South Africa’s place in the BRICS (Brazil, Russia, India, China, South Africa) trade bloc may soon give way to other emerging countries like Nigeria (hence the ‘brink’ coinage) should South African companies fail to use the supply chain as a competitive advantage in business. This was revealed by Barloworld Logistics’ 2012 supplychainforesights research survey.


“For so long, South Africa has been seen as the trading and logistics gateway into Africa, but countries like Nigeria (which reported a massive GDP growth in the last few years) and other African trade corridors will threaten our position should the supply chain factor be perceived as a constraint to doing business in South Africa,” said Steve Ford, CEO Barloworld Logistics.


“In South Africa, the efforts to deploy the supply chain as an enabler of growth have been hampered by bureaucracy, labour costs, infrastructure shortcomings and competitive challenges. One of the aims of our research this year was to gauge how individual companies and industries are dealing with the economic reality and then to use the supply chain as a way to differentiate themselves from international competitors,” he explained.


Barloworld Logistics found that a major objective of companies in industries like automotive, FMCG/retail and mining, was to increase flexibility, agility and responsiveness. “The current focus on responsiveness marks a welcome shift to more engagement with actual customer demand and market conditions rather than product and manufacturing schedules,” Ford said.


Supply Chain Objectives : constraints and advantages

He explained that a burning issue facing many South African businesses is how to use their supply chains to remain profitable and competitive in a world stricken by economic slowdown, rising unemployment and high levels of debt.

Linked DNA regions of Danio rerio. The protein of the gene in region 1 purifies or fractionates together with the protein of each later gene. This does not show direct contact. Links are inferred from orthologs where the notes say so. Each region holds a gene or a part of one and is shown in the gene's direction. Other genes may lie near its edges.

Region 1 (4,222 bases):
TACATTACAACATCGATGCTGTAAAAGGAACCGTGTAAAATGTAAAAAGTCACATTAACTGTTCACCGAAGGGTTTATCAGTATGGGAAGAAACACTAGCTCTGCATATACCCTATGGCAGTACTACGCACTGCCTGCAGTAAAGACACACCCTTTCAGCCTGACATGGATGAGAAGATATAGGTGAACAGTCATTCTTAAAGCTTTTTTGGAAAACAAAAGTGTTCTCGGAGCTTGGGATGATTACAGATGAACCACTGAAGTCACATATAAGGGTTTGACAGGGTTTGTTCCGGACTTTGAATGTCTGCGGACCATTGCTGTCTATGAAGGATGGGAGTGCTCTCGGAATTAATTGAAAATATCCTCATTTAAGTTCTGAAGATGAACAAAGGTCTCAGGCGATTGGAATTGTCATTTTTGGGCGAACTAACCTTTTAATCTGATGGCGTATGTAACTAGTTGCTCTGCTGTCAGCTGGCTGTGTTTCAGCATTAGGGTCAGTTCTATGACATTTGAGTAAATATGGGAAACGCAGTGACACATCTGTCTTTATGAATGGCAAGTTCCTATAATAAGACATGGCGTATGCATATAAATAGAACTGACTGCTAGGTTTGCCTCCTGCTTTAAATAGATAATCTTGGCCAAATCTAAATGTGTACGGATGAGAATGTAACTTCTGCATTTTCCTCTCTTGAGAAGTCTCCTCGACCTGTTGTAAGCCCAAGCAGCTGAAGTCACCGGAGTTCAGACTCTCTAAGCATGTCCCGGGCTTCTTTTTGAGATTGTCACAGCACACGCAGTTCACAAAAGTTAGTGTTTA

“Our entry into the BRICS emerging market trade bloc allows for significant trade and growth opportunities on the back of the fastest growing economies in the world. It is estimated that by 2014 the BRICS economies will make up about 60% of the global economy. While this is a major opportunity for South African business, it is important that supply chains become more competitive,” Ford explained.

The research indicates that the number one objective in achieving supply chain competitiveness, according to respondents, is increasing service levels to customers.


“This objective must be achieved at the lowest possible cost, as the objective of lowering procurement costs and decreasing lead times tells us. Essentially in a highly competitive environment of variable demand, customer needs must be met in the most cost-efficient way possible.”


Notably, it was revealed that there is a maturing of the ‘collaboration principle’ in the supply chain. “No longer can suppliers be squeezed if the supply chain is to remain competitive – there has to be a more strategic and holistic view that is to the mutual benefit of supply chain players….In fact, in industries where the competitiveness of the supply chain is critical to success, such as in the automotive industry, the information flow objective was supported by every single respondent,” Ford said.



This year’s ninth edition of the research report goes by the title: South Africa Inc: Growth, Competitiveness and the Africa Question. For greater details, please visit